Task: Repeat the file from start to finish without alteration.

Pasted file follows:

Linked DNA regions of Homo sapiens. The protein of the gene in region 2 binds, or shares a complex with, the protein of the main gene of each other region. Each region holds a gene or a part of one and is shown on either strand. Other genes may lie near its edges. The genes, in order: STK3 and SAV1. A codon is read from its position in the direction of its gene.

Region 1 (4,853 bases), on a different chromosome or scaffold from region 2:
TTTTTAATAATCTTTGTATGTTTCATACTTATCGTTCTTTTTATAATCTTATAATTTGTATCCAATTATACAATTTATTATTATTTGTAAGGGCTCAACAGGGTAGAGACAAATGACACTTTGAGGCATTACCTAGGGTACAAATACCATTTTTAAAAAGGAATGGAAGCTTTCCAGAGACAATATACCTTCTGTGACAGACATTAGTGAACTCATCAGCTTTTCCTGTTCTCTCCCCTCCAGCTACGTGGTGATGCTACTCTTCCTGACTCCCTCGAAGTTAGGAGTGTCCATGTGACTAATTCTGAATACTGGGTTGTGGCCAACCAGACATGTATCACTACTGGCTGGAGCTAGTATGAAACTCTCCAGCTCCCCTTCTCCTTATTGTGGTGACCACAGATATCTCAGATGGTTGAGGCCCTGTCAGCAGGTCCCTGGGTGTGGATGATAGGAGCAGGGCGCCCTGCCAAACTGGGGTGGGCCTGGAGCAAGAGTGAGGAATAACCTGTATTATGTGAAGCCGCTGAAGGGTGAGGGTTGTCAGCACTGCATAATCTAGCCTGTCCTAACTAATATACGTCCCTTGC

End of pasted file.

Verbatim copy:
Linked DNA regions of Homo sapiens. The protein of the gene in region 2 binds, or shares a complex with, the protein of the main gene of each other region. Each region holds a gene or a part of one and is shown on either strand. Other genes may lie near its edges. The genes, in order: STK3 and SAV1. A codon is read from its position in the direction of its gene.

Region 1 (4,853 bases), on a different chromosome or scaffold from region 2:
TTTTTAATAATCTTTGTATGTTTCATACTTATCGTTCTTTTTATAATCTTATAATTTGTATCCAATTATACAATTTATTATTATTTGTAAGGGCTCAACAGGGTAGAGACAAATGACACTTTGAGGCATTACCTAGGGTACAAATACCATTTTTAAAAAGGAATGGAAGCTTTCCAGAGACAATATACCTTCTGTGACAGACATTAGTGAACTCATCAGCTTTTCCTGTTCTCTCCCCTCCAGCTACGTGGTGATGCTACTCTTCCTGACTCCCTCGAAGTTAGGAGTGTCCATGTGACTAATTCTGAATACTGGGTTGTGGCCAACCAGACATGTATCACTACTGGCTGGAGCTAGTATGAAACTCTCCAGCTCCCCTTCTCCTTATTGTGGTGACCACAGATATCTCAGATGGTTGAGGCCCTGTCAGCAGGTCCCTGGGTGTGGATGATAGGAGCAGGGCGCCCTGCCAAACTGGGGTGGGCCTGGAGCAAGAGTGAGGAATAACCTGTATTATGTGAAGCCGCTGAAGGGTGAGGGTTGTCAGCACTGCATAATCTAGCCTGTCCTAACTAATATACGTCCCTTGC